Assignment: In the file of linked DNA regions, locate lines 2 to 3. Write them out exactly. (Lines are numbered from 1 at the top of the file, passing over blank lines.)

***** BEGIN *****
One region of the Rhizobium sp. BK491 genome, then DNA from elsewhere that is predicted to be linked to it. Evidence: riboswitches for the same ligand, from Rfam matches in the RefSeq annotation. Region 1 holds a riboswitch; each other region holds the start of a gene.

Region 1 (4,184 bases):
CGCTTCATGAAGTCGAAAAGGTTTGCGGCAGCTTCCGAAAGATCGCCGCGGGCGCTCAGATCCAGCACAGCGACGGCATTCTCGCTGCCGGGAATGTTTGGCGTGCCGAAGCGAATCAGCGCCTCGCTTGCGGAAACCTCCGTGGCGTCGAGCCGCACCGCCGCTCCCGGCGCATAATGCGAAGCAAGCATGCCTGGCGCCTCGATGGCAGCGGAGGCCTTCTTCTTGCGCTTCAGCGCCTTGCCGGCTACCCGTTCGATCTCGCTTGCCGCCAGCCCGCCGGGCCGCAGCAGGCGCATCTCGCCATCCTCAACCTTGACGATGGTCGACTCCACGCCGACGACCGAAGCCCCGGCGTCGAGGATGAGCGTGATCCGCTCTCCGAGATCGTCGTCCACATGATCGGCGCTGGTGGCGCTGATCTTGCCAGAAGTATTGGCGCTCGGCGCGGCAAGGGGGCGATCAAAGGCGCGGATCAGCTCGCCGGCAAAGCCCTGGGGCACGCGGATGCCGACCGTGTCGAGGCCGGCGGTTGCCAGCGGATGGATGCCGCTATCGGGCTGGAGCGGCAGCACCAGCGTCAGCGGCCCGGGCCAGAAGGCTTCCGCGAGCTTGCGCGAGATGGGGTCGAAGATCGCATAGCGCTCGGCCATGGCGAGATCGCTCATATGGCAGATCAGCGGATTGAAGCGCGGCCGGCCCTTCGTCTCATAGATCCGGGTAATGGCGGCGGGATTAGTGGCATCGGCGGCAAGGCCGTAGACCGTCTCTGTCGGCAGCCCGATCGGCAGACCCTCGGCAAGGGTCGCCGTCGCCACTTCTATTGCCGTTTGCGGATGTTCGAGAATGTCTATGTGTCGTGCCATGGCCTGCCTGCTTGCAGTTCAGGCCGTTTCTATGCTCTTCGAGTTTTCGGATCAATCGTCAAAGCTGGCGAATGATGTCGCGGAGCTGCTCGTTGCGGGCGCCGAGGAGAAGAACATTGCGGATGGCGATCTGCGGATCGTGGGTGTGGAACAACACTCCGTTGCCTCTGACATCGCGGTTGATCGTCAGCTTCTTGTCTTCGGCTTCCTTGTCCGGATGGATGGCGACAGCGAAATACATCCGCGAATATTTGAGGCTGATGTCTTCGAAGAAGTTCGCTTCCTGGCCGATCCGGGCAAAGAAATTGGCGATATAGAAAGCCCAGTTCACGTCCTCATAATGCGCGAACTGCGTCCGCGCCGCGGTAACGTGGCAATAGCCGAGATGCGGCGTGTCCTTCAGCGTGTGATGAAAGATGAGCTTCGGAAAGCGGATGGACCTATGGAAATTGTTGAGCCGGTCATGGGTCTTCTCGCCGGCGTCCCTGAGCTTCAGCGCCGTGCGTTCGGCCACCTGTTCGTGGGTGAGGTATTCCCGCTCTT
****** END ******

Region 1 (4,184 bases):
CGCTTCATGAAGTCGAAAAGGTTTGCGGCAGCTTCCGAAAGATCGCCGCGGGCGCTCAGATCCAGCACAGCGACGGCATTCTCGCTGCCGGGAATGTTTGGCGTGCCGAAGCGAATCAGCGCCTCGCTTGCGGAAACCTCCGTGGCGTCGAGCCGCACCGCCGCTCCCGGCGCATAATGCGAAGCAAGCATGCCTGGCGCCTCGATGGCAGCGGAGGCCTTCTTCTTGCGCTTCAGCGCCTTGCCGGCTACCCGTTCGATCTCGCTTGCCGCCAGCCCGCCGGGCCGCAGCAGGCGCATCTCGCCATCCTCAACCTTGACGATGGTCGACTCCACGCCGACGACCGAAGCCCCGGCGTCGAGGATGAGCGTGATCCGCTCTCCGAGATCGTCGTCCACATGATCGGCGCTGGTGGCGCTGATCTTGCCAGAAGTATTGGCGCTCGGCGCGGCAAGGGGGCGATCAAAGGCGCGGATCAGCTCGCCGGCAAAGCCCTGGGGCACGCGGATGCCGACCGTGTCGAGGCCGGCGGTTGCCAGCGGATGGATGCCGCTATCGGGCTGGAGCGGCAGCACCAGCGTCAGCGGCCCGGGCCAGAAGGCTTCCGCGAGCTTGCGCGAGATGGGGTCGAAGATCGCATAGCGCTCGGCCATGGCGAGATCGCTCATATGGCAGATCAGCGGATTGAAGCGCGGCCGGCCCTTCGTCTCATAGATCCGGGTAATGGCGGCGGGATTAGTGGCATCGGCGGCAAGGCCGTAGACCGTCTCTGTCGGCAGCCCGATCGGCAGACCCTCGGCAAGGGTCGCCGTCGCCACTTCTATTGCCGTTTGCGGATGTTCGAGAATGTCTATGTGTCGTGCCATGGCCTGCCTGCTTGCAGTTCAGGCCGTTTCTATGCTCTTCGAGTTTTCGGATCAATCGTCAAAGCTGGCGAATGATGTCGCGGAGCTGCTCGTTGCGGGCGCCGAGGAGAAGAACATTGCGGATGGCGATCTGCGGATCGTGGGTGTGGAACAACACTCCGTTGCCTCTGACATCGCGGTTGATCGTCAGCTTCTTGTCTTCGGCTTCCTTGTCCGGATGGATGGCGACAGCGAAATACATCCGCGAATATTTGAGGCTGATGTCTTCGAAGAAGTTCGCTTCCTGGCCGATCCGGGCAAAGAAATTGGCGATATAGAAAGCCCAGTTCACGTCCTCATAATGCGCGAACTGCGTCCGCGCCGCGGTAACGTGGCAATAGCCGAGATGCGGCGTGTCCTTCAGCGTGTGATGAAAGATGAGCTTCGGAAAGCGGATGGACCTATGGAAATTGTTGAGCCGGTCATGGGTCTTCTCGCCGGCGTCCCTGAGCTTCAGCGCCGTGCGTTCGGCCACCTGTTCGTGGGTGAGGTATTCCCGCTCTT